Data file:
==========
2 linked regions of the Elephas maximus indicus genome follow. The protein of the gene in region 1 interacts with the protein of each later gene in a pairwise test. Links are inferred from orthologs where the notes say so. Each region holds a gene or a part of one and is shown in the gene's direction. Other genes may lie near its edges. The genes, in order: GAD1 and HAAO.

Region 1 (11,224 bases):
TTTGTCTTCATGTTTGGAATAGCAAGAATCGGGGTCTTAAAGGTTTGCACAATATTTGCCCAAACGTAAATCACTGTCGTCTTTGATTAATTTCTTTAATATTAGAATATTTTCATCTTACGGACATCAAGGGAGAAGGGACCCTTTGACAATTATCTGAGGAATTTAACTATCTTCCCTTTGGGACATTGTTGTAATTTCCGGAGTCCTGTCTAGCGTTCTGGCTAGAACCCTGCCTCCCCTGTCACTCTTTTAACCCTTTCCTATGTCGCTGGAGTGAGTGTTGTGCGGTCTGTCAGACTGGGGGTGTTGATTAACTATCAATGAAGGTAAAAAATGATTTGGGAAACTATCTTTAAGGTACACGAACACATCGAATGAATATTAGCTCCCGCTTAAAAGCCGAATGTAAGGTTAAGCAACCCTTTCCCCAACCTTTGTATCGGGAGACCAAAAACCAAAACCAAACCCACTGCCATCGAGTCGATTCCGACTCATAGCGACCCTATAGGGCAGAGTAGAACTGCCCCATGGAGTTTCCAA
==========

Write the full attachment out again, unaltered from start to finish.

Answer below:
2 linked regions of the Elephas maximus indicus genome follow. The protein of the gene in region 1 interacts with the protein of each later gene in a pairwise test. Links are inferred from orthologs where the notes say so. Each region holds a gene or a part of one and is shown in the gene's direction. Other genes may lie near its edges. The genes, in order: GAD1 and HAAO.

Region 1 (11,224 bases):
TTTGTCTTCATGTTTGGAATAGCAAGAATCGGGGTCTTAAAGGTTTGCACAATATTTGCCCAAACGTAAATCACTGTCGTCTTTGATTAATTTCTTTAATATTAGAATATTTTCATCTTACGGACATCAAGGGAGAAGGGACCCTTTGACAATTATCTGAGGAATTTAACTATCTTCCCTTTGGGACATTGTTGTAATTTCCGGAGTCCTGTCTAGCGTTCTGGCTAGAACCCTGCCTCCCCTGTCACTCTTTTAACCCTTTCCTATGTCGCTGGAGTGAGTGTTGTGCGGTCTGTCAGACTGGGGGTGTTGATTAACTATCAATGAAGGTAAAAAATGATTTGGGAAACTATCTTTAAGGTACACGAACACATCGAATGAATATTAGCTCCCGCTTAAAAGCCGAATGTAAGGTTAAGCAACCCTTTCCCCAACCTTTGTATCGGGAGACCAAAAACCAAAACCAAACCCACTGCCATCGAGTCGATTCCGACTCATAGCGACCCTATAGGGCAGAGTAGAACTGCCCCATGGAGTTTCCAA